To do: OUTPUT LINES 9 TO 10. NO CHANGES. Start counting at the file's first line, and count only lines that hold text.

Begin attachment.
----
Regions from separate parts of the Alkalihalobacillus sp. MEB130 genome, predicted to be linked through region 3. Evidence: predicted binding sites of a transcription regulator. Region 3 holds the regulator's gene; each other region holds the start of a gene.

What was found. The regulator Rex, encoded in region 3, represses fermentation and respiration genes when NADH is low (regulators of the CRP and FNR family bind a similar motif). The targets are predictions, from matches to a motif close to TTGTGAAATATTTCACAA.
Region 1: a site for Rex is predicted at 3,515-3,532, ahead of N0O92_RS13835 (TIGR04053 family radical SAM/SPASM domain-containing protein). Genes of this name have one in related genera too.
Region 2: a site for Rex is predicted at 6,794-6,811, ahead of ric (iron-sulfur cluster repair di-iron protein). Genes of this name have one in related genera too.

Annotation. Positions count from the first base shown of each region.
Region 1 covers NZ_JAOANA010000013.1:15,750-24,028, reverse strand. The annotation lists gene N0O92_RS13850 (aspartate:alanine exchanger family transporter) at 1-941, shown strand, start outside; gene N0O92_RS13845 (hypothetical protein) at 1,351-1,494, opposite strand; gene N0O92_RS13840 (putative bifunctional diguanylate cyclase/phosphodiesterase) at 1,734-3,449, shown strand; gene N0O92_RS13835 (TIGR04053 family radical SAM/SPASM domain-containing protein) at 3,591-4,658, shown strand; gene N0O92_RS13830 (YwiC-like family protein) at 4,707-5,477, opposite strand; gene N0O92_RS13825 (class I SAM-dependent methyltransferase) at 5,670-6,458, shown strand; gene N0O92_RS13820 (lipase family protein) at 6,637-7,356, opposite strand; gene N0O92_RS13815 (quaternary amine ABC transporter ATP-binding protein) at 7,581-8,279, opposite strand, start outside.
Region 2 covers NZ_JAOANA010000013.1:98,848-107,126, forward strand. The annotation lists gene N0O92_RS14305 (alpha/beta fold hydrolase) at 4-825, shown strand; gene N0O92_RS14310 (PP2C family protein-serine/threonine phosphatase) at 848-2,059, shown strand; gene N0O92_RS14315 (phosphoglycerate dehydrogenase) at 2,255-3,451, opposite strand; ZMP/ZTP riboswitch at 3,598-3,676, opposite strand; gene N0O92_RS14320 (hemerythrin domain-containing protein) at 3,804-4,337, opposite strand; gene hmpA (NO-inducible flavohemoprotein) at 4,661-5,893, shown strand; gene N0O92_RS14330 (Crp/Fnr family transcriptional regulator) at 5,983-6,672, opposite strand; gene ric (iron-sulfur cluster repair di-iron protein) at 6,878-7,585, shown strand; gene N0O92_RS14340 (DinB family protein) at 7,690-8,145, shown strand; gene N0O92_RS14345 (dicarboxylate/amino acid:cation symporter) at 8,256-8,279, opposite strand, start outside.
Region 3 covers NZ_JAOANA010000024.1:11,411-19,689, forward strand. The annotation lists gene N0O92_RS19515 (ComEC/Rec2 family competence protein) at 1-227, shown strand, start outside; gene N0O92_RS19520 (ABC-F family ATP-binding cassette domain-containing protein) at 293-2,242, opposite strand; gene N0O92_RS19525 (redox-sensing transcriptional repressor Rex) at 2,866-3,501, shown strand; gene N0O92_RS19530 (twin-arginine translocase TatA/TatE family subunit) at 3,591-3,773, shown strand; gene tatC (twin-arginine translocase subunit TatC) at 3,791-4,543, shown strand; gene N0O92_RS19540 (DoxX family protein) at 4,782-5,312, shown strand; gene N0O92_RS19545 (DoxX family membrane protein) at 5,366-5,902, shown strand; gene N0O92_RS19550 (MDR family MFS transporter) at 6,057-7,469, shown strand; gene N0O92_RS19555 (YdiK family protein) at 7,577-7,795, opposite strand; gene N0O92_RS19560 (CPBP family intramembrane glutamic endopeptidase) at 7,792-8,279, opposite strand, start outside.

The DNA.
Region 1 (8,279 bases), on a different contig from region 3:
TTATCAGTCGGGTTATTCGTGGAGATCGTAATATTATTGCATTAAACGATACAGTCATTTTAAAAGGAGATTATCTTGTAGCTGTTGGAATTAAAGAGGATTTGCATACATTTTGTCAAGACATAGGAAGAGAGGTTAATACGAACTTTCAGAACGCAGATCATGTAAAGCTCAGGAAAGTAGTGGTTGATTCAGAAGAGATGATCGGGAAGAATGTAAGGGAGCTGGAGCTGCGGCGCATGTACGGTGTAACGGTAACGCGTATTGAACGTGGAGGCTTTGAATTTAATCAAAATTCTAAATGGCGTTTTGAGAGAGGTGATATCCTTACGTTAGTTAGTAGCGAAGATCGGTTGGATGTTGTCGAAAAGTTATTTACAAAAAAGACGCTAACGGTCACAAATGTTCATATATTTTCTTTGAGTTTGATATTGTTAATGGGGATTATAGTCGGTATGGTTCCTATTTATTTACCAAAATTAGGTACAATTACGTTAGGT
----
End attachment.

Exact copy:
The DNA.
Region 1 (8,279 bases), on a different contig from region 3: